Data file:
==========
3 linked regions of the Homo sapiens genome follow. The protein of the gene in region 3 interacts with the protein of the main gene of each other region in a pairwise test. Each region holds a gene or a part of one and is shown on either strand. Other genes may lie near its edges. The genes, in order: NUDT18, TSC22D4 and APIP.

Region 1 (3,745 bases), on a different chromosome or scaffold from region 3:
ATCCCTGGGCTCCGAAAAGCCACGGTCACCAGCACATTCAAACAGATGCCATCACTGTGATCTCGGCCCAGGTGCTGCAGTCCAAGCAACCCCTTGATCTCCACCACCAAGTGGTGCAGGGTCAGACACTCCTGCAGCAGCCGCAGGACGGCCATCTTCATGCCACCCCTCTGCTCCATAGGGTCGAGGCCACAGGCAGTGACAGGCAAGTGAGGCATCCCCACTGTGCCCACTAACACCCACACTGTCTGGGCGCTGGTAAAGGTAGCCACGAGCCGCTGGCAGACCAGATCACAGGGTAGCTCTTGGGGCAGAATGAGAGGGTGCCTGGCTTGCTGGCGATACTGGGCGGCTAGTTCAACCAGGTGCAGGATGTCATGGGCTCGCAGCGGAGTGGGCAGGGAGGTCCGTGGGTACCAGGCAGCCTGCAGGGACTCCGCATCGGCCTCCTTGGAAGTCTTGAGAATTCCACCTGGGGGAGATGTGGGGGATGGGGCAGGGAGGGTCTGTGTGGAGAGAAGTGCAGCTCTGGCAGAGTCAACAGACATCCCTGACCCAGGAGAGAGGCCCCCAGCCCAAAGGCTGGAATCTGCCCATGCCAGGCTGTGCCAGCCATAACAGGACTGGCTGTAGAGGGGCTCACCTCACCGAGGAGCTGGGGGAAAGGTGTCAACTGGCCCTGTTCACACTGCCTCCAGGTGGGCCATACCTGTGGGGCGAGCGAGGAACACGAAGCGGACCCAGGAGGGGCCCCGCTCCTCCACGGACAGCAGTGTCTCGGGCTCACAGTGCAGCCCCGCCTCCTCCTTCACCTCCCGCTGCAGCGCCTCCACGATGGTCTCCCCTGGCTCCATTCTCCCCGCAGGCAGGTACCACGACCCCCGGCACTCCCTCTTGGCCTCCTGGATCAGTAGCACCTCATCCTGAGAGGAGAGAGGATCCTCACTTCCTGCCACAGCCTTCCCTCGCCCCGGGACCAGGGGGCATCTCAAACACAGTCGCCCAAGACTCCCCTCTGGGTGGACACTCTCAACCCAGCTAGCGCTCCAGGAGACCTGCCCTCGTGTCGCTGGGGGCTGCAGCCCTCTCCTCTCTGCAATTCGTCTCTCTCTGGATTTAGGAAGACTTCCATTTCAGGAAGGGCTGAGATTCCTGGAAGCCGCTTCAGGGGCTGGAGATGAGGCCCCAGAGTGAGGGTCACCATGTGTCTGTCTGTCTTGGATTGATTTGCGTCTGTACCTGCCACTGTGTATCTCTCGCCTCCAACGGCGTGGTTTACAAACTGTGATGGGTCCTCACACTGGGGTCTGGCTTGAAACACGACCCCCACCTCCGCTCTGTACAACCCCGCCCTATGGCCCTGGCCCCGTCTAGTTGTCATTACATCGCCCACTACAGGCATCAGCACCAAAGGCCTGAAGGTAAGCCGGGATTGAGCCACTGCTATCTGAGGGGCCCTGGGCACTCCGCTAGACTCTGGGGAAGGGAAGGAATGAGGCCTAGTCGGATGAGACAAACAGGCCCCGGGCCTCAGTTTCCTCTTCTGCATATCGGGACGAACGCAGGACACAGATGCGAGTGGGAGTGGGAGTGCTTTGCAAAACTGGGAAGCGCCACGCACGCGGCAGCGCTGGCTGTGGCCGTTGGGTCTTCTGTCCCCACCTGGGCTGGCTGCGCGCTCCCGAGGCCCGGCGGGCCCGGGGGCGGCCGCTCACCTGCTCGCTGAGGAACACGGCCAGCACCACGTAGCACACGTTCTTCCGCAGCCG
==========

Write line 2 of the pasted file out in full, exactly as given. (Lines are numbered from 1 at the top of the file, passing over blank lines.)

Region 1 (3,745 bases), on a different chromosome or scaffold from region 3: